Withings Body Smart is finally a scale for people who hate measuring their weight

Withings Body Smart
(Image credit: Withings)

Withings has released a new smart scale, the Withings Body Smart, a mid-range smart scale sporting a new Eyes Closed mode that hides pounds and kilograms on the scale in favor of motivational messages. 

Withings has been making some of the best smart scales for a while, but the Withings Body Smart is on the cheaper end: it’s currently on sale on the Withings website at $99.95 in the US, with UK and Australia pricing yet to be revealed. Like Withing's other scales (and some of the best smartwatches such as the Samsung Galaxy Watch 5 Pro) it uses biometric impedance analysis to calculate your body composition, as well as your weight. 

Biometric impedance analysis, or BIA, sends an electrical current from the soles of your feet up through your body, moving through fat, muscle, and bone. The current moves through these materials at different rates, so it can tell you how much of each you have in your body. The scale also includes options for measuring muscle and fat mass independently, provides a metabolic age (a number based on your actual age compared to your body health), your heart rate, and lots of other information. 

Withings Body Comp

The Withings network comprises a scale, smartwatch and companion app. (Image credit: Withings)

None of this is new to the Withings line, but the addition of the Eyes Closed mode is. The scale tracks your weight as normal, so your overall weight contributes to other health metrics like your Body Mass Index. However, it doesn’t show you your weight on the scale, instead offering motivational tips and other information such as the weather, in case you were planning to exercise outdoors.

We’ve not handled the scale yet, so we don’t know exactly what the messages contain, but the Eyes Closed mode arrives alongside other modes designed for multiple users, including Athlete and Pregnancy modes. The scale comes in two colors – Black and White – and requires a Withings account to use, unlocking additional features with a Withings+ subscription.

Analysis: A new wave of kindness-focused tech 

Smart tech such as watches, scales, rings, and more means we have access to more information about our bodies than ever. If we’re not careful, however, overreliance on numbers can contribute to obsessive and disordered behavior. Health tech makers are beginning to understand this at last, and 2023 seems to be the year for tech that's focused on self-care.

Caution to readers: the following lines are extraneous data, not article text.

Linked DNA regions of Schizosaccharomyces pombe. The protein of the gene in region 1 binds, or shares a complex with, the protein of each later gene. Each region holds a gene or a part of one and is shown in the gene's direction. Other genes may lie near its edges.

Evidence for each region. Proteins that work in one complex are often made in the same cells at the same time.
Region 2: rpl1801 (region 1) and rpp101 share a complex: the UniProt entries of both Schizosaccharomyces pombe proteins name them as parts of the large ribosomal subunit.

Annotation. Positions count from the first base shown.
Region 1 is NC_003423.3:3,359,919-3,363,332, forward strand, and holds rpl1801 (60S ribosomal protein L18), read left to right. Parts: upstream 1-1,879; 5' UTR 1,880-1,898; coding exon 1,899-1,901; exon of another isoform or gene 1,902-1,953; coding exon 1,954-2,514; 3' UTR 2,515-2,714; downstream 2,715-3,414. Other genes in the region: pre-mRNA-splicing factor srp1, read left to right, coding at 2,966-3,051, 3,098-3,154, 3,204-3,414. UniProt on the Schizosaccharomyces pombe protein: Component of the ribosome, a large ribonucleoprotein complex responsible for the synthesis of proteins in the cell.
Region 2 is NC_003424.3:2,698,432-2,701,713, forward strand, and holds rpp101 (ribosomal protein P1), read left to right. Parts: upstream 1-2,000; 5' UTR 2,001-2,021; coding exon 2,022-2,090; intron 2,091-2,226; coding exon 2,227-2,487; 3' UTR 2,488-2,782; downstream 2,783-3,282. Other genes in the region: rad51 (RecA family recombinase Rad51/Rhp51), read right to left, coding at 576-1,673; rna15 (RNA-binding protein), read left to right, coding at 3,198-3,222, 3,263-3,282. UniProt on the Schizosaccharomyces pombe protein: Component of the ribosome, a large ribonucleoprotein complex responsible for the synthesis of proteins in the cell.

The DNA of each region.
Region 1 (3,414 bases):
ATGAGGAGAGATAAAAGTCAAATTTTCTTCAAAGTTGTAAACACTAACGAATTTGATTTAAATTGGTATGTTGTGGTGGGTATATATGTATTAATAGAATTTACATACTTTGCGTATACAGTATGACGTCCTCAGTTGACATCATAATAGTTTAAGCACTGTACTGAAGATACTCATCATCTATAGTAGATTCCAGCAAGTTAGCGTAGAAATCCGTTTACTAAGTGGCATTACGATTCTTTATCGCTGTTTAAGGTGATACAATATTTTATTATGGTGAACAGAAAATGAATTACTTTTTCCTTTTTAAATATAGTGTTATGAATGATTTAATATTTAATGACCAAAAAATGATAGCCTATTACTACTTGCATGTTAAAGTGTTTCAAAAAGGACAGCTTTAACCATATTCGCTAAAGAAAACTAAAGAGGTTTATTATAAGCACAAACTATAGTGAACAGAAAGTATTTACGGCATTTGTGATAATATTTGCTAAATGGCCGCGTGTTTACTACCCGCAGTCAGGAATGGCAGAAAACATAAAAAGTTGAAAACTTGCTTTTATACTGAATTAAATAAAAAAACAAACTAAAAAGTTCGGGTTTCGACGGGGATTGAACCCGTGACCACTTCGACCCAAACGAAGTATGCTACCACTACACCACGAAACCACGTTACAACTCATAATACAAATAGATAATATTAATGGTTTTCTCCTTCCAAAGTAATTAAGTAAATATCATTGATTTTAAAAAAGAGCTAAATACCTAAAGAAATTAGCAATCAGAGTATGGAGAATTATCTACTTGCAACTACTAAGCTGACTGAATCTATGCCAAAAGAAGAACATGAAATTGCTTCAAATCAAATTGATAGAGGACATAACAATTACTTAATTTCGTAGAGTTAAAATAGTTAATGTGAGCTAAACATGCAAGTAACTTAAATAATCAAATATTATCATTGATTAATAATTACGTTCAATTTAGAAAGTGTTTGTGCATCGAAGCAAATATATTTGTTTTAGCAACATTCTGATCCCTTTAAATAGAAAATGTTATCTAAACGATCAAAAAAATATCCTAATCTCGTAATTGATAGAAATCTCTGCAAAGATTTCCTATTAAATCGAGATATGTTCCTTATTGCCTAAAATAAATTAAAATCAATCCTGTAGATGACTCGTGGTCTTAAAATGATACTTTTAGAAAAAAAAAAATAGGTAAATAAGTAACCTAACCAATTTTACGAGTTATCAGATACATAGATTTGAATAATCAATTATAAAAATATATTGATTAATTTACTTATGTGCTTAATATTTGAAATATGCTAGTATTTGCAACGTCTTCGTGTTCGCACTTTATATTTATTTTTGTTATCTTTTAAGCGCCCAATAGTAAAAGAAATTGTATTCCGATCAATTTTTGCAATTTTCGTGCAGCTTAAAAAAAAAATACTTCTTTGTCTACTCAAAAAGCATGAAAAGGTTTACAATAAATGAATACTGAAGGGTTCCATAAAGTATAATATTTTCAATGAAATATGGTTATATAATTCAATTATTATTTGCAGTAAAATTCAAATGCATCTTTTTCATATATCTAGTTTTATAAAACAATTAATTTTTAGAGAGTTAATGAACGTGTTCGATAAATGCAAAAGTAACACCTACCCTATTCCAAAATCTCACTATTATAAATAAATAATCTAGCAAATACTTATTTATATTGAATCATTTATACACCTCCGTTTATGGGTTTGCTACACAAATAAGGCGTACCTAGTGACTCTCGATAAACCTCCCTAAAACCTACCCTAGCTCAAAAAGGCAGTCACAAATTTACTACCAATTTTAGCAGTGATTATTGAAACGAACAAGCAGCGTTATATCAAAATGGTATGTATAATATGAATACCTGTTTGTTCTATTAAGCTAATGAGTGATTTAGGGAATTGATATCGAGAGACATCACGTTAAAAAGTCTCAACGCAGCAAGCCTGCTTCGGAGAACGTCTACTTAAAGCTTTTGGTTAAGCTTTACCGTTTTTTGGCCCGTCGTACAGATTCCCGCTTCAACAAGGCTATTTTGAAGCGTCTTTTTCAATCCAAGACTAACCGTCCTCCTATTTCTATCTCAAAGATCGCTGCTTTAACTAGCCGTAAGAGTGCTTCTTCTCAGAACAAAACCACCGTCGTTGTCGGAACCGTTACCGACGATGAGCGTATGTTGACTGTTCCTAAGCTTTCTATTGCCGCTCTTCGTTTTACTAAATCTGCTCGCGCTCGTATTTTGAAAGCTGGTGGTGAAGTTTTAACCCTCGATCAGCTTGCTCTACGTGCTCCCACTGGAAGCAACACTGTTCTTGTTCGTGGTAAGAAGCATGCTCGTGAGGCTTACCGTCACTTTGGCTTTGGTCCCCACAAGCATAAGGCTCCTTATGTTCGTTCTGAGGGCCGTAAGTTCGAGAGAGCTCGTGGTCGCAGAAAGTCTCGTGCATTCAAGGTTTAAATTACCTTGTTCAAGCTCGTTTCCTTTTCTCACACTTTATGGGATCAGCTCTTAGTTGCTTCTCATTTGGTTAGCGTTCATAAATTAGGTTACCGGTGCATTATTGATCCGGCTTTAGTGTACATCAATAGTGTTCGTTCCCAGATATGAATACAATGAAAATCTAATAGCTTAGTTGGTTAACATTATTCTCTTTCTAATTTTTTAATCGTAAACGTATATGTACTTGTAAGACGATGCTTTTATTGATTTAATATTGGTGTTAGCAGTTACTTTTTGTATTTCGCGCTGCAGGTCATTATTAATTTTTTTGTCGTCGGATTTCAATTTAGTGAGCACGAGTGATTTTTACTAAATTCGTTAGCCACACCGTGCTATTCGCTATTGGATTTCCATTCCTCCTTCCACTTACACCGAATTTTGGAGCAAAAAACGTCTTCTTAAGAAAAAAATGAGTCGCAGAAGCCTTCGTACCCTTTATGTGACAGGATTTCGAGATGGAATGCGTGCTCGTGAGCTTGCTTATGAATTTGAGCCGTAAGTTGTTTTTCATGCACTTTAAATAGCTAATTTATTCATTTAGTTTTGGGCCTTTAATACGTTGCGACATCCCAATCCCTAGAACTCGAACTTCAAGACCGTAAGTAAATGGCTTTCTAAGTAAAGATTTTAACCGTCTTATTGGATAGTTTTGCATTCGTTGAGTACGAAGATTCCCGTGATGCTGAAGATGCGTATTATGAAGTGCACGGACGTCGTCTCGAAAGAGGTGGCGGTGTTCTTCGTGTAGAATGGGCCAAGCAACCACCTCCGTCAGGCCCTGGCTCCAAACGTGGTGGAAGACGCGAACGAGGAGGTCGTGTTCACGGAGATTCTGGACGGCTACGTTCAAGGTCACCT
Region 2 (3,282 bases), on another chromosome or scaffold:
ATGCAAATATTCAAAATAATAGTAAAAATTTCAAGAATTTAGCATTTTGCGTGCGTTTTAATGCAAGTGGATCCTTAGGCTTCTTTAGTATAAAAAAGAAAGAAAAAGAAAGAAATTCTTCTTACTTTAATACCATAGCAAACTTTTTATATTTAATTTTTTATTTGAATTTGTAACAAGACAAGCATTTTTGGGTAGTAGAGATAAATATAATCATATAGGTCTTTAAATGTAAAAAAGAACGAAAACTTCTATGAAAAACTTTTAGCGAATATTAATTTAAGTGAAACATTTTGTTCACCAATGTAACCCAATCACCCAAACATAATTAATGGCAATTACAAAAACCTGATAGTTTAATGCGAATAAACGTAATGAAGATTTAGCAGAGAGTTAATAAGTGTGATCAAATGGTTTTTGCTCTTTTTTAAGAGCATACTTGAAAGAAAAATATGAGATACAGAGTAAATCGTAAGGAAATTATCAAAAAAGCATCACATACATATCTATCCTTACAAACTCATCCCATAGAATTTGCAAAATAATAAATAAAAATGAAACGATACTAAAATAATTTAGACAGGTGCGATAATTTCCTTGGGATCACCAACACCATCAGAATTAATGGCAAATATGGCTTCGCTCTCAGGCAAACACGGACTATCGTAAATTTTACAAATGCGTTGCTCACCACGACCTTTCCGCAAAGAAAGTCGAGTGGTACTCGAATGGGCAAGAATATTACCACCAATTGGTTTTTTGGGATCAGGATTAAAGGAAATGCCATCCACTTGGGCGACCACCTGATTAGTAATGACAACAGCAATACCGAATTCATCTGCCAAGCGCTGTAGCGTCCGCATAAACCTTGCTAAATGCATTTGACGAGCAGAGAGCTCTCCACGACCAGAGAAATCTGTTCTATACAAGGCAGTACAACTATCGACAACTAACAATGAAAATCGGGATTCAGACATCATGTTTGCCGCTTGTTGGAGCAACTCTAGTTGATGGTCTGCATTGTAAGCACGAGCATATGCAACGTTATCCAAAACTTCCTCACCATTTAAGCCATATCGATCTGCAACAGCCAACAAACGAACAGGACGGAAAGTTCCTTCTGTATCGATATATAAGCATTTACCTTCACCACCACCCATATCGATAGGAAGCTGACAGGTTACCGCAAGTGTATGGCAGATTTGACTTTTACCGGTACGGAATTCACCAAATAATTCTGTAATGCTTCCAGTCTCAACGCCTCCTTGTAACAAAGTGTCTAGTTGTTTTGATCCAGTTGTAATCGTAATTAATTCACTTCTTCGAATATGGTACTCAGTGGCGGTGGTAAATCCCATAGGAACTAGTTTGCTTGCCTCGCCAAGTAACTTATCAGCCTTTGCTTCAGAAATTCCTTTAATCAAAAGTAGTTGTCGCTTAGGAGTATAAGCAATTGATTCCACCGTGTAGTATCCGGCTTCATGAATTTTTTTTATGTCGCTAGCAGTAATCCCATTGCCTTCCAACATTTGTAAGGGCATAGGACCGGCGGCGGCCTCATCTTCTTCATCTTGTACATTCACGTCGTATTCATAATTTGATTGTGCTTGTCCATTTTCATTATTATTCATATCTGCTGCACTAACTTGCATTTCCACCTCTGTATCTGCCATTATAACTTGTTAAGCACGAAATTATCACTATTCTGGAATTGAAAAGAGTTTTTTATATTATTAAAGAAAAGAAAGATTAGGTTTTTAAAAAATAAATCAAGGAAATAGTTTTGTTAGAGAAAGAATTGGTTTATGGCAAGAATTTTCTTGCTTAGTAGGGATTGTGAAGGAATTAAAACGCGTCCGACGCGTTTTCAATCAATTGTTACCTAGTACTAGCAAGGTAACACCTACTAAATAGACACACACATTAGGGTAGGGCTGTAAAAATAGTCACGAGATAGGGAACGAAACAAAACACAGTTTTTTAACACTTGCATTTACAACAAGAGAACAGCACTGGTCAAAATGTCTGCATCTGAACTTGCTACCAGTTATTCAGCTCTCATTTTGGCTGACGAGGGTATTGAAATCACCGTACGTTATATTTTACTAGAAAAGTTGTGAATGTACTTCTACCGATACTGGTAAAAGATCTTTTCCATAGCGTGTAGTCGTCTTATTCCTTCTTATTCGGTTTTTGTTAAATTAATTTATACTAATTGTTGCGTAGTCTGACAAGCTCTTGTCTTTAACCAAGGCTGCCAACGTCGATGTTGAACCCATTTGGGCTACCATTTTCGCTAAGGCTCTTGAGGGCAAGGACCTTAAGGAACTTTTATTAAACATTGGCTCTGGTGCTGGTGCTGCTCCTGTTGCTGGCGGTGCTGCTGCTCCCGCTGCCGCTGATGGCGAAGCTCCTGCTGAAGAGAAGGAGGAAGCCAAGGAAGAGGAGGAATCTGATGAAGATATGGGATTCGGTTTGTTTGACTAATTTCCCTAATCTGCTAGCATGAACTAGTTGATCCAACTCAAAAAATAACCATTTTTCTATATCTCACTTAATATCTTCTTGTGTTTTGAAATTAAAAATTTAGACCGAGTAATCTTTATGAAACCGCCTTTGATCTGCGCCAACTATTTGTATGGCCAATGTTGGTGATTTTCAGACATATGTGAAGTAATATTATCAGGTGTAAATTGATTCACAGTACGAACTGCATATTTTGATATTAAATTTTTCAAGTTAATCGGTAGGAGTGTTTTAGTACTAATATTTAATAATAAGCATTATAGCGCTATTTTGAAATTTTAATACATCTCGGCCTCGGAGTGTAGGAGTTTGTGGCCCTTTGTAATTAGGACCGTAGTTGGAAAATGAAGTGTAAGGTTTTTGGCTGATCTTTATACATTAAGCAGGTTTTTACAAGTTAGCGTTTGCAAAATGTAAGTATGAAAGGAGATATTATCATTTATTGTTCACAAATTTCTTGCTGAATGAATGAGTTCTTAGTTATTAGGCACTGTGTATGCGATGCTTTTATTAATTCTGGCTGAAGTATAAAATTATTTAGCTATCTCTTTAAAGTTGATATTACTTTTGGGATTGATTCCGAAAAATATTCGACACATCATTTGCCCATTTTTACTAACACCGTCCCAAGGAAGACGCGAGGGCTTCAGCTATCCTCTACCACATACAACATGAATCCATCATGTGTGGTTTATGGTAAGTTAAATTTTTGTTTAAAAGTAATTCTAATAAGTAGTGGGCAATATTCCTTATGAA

Following Withings’ example as one of the early adopters of a hybrid smartwatch with the Withings ScanWatch, this year’s CES conference was full of screenless wearables to ensure you’re not being constantly notified about your heart rate or movement, and you don’t have yet another black mirror in your life making demands of your mental energy and time. Other hybrid watches, such as Garmin Instinct Crossover, are following suit.

Weight is a challenging subject to navigate for anyone who suffers from body image issues, and it’s common for people to obsess over whether they’ve lost or gained weight in any given week, leading to disordered behavior. The option of an Eyes Closed mode could be a way for smart scales to tackle this and is a sign this self-care-led approach to health tech is gathering steam. 

Will it work? Time will tell. But in the ever-evolving health tech space, conversations around a kinder approach to activity tracking is never a bad thing. 

Matt Evans
Fitness, Wellness, and Wearables Editor

Matt is TechRadar's expert on all things fitness, wellness and wearable tech. A former staffer at Men's Health, he holds a Master's Degree in journalism from Cardiff and has written for brands like Runner's World, Women's Health, Men's Fitness, LiveScience and Fit&Well on everything fitness tech, exercise, nutrition and mental wellbeing.

Matt's a keen runner, ex-kickboxer, not averse to the odd yoga flow, and insists everyone should stretch every morning. When he’s not training or writing about health and fitness, he can be found reading doorstop-thick fantasy books with lots of fictional maps in them.